The tale of why our furniture is full of flame retardants, and how those rules may be changing.
Over the past month, we’ve been exploring the health impacts and exposure routes for flame retardants. But why do we have flame retardants in our furniture in the first place?
The answer: because of a regulation. In 1975, California began implementing TB 117, which many consider to be singularly responsible for the widespread use of chemical flame retardants in residential furniture today. Along with its public building counterpart TB 133, TB 117 required that furniture withstand exposure to open flame for at least 12 seconds. In order to meet that standard, many manufacturers began adding chemicals to slow the rate of burn; because California is such a large market, manufacturers began making much of their furniture sold across the US to meet the California standard.
Evidently, California did not anticipate that trying to improve fire safety would proliferate toxic additives to everyday items. Which brings us to the question, what laws are in place to protect us from exposure to toxic chemicals, particularly flame retardants, in consumer products? The answer may surprise you.
Let’s start at the highest level: international law. The Stockholm Convention for Persistent Organic Pollutants seeks to limit or eliminate the use of compounds that “pose an adverse risk to human health and the environment.” Toxins such as PCBs and DDT have been banned or severely restricted among the 152 signatories. The use of three common flame retardants has also been prohibited: two types of PBDEs (tetra- and pentaBDE) and HBCD. However, the United States is not party to the Stockholm Convention and therefore is under no obligation to comply.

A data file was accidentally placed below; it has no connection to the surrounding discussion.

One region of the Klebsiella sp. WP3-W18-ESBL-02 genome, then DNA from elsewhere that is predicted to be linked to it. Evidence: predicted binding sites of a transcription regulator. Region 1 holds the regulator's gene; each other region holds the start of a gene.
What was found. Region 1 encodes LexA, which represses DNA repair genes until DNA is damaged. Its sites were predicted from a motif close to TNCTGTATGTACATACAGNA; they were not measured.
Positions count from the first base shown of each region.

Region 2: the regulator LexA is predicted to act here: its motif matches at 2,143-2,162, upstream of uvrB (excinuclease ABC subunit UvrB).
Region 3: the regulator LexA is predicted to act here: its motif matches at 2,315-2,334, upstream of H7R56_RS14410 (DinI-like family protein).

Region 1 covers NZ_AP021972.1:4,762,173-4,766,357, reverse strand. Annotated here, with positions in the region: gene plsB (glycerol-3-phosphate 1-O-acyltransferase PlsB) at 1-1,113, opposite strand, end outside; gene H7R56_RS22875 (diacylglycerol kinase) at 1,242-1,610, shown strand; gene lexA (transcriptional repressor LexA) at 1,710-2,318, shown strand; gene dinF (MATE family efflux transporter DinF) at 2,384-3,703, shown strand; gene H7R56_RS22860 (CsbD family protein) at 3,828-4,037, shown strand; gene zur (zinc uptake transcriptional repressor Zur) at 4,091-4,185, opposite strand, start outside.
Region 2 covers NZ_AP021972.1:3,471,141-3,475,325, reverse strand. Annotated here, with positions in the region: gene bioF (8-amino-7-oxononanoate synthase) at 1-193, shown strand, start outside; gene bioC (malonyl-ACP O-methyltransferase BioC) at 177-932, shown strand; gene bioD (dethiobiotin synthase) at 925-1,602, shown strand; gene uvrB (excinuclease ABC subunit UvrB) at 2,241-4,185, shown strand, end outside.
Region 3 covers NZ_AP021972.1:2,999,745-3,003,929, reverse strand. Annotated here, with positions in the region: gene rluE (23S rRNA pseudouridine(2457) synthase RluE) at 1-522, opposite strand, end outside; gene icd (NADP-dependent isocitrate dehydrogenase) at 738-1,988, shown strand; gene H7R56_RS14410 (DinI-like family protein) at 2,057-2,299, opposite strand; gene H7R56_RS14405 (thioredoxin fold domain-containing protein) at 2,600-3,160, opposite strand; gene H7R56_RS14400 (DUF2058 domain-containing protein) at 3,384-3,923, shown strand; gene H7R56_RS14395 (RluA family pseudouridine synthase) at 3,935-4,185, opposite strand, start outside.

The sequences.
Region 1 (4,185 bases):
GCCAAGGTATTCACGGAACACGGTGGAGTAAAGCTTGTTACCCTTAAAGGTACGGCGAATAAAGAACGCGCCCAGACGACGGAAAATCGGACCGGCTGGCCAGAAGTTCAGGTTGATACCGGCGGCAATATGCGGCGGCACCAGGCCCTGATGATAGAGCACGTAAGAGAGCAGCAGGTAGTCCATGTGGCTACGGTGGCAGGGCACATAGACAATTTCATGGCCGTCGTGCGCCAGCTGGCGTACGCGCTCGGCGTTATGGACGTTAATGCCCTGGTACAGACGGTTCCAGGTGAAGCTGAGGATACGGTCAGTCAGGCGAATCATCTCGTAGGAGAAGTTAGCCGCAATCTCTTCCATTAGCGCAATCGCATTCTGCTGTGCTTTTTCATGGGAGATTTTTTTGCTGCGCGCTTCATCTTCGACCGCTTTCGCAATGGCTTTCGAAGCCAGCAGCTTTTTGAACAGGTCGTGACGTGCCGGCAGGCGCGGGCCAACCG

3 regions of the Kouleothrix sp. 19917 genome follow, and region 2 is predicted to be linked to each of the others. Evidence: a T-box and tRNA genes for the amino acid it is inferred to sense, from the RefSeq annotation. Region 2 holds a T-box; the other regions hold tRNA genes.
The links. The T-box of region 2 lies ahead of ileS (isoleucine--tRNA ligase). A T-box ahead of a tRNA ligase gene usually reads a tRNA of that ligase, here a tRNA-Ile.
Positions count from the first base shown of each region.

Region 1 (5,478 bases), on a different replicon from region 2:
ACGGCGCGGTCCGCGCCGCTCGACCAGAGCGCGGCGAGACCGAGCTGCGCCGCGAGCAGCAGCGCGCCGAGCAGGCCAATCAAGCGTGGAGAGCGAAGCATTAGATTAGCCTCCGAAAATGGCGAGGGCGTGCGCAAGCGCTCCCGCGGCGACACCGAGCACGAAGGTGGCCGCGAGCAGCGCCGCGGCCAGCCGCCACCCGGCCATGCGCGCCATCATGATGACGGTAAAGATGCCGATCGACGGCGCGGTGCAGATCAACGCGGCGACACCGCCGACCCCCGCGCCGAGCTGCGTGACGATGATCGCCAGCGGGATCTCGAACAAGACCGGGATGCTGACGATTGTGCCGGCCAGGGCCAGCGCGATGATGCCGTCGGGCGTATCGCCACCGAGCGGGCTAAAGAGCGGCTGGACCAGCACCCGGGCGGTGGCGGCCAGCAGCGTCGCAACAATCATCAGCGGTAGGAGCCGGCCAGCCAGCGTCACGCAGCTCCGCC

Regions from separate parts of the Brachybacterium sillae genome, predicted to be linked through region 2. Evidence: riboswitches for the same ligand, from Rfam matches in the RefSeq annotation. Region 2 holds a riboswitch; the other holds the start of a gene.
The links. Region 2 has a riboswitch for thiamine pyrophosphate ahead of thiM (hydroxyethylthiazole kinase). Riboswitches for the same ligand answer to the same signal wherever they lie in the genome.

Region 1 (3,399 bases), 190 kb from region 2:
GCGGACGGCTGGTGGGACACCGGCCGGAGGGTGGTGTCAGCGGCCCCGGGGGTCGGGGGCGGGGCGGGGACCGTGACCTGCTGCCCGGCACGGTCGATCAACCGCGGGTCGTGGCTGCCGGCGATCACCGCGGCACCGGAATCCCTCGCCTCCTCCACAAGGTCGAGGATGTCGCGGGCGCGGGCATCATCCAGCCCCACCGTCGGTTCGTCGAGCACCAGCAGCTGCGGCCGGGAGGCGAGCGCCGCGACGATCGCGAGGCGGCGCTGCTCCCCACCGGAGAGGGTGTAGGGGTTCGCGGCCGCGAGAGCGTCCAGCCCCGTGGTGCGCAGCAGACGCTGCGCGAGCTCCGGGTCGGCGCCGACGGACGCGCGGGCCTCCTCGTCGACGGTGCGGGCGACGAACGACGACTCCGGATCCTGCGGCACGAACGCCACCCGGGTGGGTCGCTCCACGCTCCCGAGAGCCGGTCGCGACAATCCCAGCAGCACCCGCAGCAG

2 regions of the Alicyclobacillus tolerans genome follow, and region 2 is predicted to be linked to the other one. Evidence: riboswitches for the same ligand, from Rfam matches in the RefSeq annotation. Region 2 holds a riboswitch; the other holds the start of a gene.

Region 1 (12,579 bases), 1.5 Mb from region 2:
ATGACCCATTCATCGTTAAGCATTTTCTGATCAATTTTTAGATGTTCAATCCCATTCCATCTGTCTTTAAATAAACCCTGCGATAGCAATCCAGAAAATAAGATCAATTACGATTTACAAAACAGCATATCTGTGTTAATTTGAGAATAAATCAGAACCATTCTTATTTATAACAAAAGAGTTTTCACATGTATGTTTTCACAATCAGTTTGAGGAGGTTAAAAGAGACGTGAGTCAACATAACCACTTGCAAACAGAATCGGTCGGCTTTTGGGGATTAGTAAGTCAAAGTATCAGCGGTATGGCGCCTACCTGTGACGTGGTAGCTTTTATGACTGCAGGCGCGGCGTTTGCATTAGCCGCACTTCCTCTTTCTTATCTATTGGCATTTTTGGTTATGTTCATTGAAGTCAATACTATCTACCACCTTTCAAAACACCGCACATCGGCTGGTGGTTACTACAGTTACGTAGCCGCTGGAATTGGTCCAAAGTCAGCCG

Currently, US federal law permits the manufacture and distribution of the same flame retardants the global community chose to ban. The standards set in the 1976 Toxic Substances Control Act (TSCA), which is the primary law that regulates chemicals in the US, make banning harmful chemicals notoriously difficult and do little to prevent those chemicals from being widely used in consumer products. Recently, the EPA withdrew two proposed rules, one to add PBDEs to TSCA’s list of “chemicals of concern,” and another to force industry to disclose the chemicals used in products and their safety information to the public. TSCA is widely seen as woefully out of date and powerless to protect public health. Despite its inefficacy, efforts to improve upon TSCA have stalled in Congress thus far.
However, as we’ve learned that certain flame retardants are hazardous to human health and development, manufacturers have voluntarily phased out their production and importation. In 2004, the only US manufacturer of PBDEs ceased making two types of the chemicals (though tetraBDE, banned under the Stockholm convention, is not among those compounds). Another type, decaBDE, is in the process of being phased out by the end of this year.
In the absence of TSCA reform, California and a number of other states have led the way to tighten regulations on toxics in consumer products. We’ll discuss what actions states are taking in PART 2 of “Rules and Regulations and laws, oh my!”